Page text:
At this point, the application is ready for further debugging normally.

In practice the above might look like something like this:
dbg all> up 2 a{0..15}: #2 0x00002aaaaace0c30 in dbg_wait at ../../hpx/libhpx/debug.c:42 dbg all> gdbmode Entering gdb pass-thru mode. Type “end” to exit mode… GNU gdb (GDB) 7.6.2-4.2.2 Copyright (C) 2013 Free Software Foundation, Inc. License GPLv3+: GNU GPL version 3 or later <http://gnu.org/licenses/gpl.html> This is free software: you are free to change and redistribute it. There is NO WARRANTY, to the extent permitted by law. Type “show copying” and “show warranty” for details. This GDB was configured as “x86_64-unknown-linux-gnu”. For bug reporting instructions, please see: <http://www.gnu.org/software/gdb/bugs/>. > p i=1 $1 = 1 > end Ending gdb pass-thru mode. If program location has changed (i.e. continue) debugger is in an unknown state. dbg all>


Sometimes, it is not clear how to best convert a program to use the HPX-5 program model. Other times it may be possible to write applications using the same idioms used in other models, but there may be a performance impact. In this section we will consider some different idioms that work best in HPX-5 programs.

Send work to data, not vice versa

Traditional parallel programming models often rely on parallel threads running in fixed locations, and moving data between those threads.

Although HPX-5 can emulate more traditional parallel models (by using hpx_gas_memget() and hpx_gas_memput() or by packing data into parcels), that is not generally the most efficient way to get “work” to the data it needs. While an action is waiting to receive data from a hpx_gas_memget(), for example, the memory can not be used and the waiting action can do nothing but it is still consuming stack space and space in the scheduler queue. More importantly, the cost to move the memory, if a sufficient amount of memory needs to be moved, can be quite expensive and can even lead to network congestion. The overall throughput of the system is generally improved by moving the “work rather than the data whenever possible.

The preferred way to deal with this situation in HPX-5 is to leave the memory in a single location but to spawn a new action at that address to perform the work that needs to be done using that data. It is easy to execute an action at the location of the data it needs, since hpx_call() takes an address at which to run the action as an argument. The main complication in doing this is that sometimes actions will need to be split into shorter actions that can be sent to where they need to be run.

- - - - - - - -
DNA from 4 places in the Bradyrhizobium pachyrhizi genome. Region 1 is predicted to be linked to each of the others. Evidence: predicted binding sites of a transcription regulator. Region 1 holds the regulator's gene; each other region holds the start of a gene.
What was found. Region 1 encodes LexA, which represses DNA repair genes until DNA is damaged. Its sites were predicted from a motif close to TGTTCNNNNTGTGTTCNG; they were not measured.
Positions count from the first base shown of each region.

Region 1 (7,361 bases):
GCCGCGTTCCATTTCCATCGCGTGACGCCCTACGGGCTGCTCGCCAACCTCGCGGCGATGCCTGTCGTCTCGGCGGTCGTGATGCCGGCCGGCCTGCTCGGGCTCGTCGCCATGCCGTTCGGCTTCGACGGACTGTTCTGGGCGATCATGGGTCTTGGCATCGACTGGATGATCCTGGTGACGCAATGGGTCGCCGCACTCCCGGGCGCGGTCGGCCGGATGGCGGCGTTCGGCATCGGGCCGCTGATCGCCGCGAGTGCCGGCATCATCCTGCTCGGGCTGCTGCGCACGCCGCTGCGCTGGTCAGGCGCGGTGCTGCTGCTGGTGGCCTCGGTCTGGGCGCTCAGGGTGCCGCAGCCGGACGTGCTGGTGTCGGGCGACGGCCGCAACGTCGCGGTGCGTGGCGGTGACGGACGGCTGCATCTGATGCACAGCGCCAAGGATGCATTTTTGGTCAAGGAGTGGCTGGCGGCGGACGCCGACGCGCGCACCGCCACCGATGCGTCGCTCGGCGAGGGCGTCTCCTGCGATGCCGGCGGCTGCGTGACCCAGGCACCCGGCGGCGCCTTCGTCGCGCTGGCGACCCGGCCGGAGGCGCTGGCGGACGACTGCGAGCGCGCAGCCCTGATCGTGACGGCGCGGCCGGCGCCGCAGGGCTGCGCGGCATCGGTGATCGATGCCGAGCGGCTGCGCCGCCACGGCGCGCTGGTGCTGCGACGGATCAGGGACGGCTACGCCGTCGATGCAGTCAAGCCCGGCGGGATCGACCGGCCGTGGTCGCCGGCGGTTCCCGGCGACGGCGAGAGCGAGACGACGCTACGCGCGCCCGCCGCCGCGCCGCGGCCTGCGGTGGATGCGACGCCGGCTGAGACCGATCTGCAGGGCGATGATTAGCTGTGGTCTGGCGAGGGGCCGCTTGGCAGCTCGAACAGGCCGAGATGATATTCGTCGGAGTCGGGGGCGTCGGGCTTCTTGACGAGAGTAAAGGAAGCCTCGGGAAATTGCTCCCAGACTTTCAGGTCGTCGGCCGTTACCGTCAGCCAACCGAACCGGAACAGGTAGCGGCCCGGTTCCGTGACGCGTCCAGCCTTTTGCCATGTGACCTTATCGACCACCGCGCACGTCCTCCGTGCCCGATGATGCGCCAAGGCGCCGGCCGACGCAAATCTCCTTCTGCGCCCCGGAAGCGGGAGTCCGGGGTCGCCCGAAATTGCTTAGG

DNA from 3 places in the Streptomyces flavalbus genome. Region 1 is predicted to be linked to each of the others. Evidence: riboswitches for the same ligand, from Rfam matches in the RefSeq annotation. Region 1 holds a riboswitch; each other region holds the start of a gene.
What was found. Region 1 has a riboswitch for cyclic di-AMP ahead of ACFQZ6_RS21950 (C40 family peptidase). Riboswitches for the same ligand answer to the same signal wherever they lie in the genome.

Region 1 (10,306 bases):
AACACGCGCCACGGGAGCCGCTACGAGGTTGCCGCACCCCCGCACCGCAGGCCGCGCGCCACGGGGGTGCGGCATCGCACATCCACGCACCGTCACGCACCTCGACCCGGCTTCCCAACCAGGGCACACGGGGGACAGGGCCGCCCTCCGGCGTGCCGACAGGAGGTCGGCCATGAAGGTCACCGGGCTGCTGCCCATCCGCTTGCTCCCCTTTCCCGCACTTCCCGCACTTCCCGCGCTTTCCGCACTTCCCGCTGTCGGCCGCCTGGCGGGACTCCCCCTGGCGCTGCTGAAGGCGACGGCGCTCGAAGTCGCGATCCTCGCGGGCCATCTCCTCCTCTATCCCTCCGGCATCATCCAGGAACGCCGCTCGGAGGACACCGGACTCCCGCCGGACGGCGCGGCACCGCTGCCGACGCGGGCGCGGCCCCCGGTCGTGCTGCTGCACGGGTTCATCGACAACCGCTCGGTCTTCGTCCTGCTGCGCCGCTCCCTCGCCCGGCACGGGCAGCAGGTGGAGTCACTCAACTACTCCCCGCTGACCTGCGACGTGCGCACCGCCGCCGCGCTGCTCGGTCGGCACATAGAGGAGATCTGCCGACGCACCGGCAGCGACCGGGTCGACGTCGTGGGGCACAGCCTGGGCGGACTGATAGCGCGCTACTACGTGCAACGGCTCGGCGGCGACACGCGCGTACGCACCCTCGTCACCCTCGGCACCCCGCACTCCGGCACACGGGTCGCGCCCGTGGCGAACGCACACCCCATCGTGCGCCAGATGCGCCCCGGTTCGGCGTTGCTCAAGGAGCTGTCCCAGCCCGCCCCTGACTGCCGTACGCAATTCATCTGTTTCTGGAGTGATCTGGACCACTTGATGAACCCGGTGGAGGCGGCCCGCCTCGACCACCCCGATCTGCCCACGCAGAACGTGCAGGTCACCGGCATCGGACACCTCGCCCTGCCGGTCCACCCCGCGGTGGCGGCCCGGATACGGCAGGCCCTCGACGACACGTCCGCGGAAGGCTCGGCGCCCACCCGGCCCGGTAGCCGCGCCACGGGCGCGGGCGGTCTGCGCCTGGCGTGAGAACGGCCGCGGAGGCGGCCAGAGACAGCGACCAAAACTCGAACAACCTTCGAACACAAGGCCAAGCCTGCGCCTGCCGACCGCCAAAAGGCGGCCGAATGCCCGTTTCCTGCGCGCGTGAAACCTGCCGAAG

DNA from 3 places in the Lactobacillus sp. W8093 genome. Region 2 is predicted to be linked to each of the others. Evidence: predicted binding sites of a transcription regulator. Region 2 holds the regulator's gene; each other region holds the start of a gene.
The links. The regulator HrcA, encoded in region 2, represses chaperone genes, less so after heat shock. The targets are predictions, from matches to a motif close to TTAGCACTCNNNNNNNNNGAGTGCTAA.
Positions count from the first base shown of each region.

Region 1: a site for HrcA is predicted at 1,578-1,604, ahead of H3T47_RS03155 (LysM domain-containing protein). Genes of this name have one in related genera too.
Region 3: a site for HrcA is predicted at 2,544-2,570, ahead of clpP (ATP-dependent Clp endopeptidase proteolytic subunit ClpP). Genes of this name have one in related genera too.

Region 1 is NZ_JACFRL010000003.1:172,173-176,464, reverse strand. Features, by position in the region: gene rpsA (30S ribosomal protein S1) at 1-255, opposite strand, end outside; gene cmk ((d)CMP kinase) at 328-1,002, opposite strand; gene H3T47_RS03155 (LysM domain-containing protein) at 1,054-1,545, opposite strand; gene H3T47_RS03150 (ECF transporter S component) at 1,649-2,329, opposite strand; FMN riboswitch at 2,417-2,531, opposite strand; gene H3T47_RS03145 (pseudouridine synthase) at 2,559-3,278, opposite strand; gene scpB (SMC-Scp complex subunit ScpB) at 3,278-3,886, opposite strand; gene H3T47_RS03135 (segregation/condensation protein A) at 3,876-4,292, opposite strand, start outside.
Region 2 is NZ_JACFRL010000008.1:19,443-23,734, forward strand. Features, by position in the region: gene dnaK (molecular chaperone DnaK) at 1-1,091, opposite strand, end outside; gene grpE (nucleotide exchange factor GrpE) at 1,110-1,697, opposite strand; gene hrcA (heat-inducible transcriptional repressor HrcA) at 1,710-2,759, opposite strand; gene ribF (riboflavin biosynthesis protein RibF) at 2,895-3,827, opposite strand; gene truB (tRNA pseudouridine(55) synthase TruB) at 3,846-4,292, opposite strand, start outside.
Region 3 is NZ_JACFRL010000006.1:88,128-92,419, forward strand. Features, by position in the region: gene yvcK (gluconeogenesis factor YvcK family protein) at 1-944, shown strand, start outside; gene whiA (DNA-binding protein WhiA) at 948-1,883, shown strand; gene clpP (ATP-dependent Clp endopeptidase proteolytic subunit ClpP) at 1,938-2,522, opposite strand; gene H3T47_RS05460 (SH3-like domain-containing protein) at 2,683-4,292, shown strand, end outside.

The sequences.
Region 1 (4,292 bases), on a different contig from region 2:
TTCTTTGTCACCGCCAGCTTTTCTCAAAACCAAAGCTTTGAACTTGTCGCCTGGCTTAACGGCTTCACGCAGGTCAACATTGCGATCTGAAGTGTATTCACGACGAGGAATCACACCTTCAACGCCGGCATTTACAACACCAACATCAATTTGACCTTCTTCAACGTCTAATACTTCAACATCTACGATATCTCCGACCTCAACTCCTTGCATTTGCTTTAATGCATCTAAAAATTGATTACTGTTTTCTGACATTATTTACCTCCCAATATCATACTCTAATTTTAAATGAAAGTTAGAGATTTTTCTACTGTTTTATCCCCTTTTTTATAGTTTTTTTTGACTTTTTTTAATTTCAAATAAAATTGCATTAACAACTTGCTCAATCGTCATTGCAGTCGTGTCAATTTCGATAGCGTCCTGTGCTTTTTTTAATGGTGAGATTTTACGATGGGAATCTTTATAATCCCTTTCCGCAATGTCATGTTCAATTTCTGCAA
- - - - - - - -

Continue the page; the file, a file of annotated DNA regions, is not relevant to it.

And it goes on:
(Sometimes it may not be possible to effectively use this idiom. For example, for an action whose whole purpose is to aggregate data, it may be easier and more efficient to use a series of calls to hpx_gas_memget() or to refactor entirely using an appropriate LCO. But in general, the principle holds.)

Start actions only when they are needed

In some applications, you may want a large number (perhaps thousands, say) of threads to wait on an event, such as an LCO being set, before they run. The obvious approach is to write the action for these threads such that the first thing the action does is wait on the LCO:
static hpx_status_t _myaction(void *args) { hpx_lco_wait(ready_lco); do_some_stuff(); return HPX_SUCCESS; } static hpx_status_t _someotheraction(void* args) { for (int i = 0; i < LARGE_NUMBER; i++) hpx_call(target[i], myaction, result[i], arg[i]); return HPX_SUCCESS; }

The problem with this approach is that this large number of threads all waiting to be run can consume large amounts of resources such as stack space, for example. While each thread consumes only a small amount, the sheer number of threads trying to run at once can potentially consume enough resources to lead to performance degradation. The solution to this problem is to use hpx_call_when() or one of its variants.

hpx_call_when() will run an action only once a “gate” has been set. Then the action can be written assuming that the result it was waiting on has already been completed:
static hpx_status_t _myaction(hpx_addr_t ready) { do_some_stuff(); return HPX_SUCCESS; } static hpx_status_t _someotheraction(void* args) { for (int i = 0; i < LARGE_NUMBER; i++) hpx_call_when(ready_lco, target[i], myaction, result[i], arg[i]); return HPX_SUCCESS; }

With this idiom, resources are reserved much closer in time to when they can be utilized.

Parallelize loops

HPX-5 threads are designed to be have a rather low overhead, so they can be in cases where heavier-weight threads, such as pthreads or seperate processes, would not. For example, to parallelize a loop (much like OpenMP might be used). HPX-5 supports this idiom through the functions hpx_par_for() and hpx_par_call(). Care must be taken with this method, though, as some loops really are small enough that parallelizing does not necessarily help.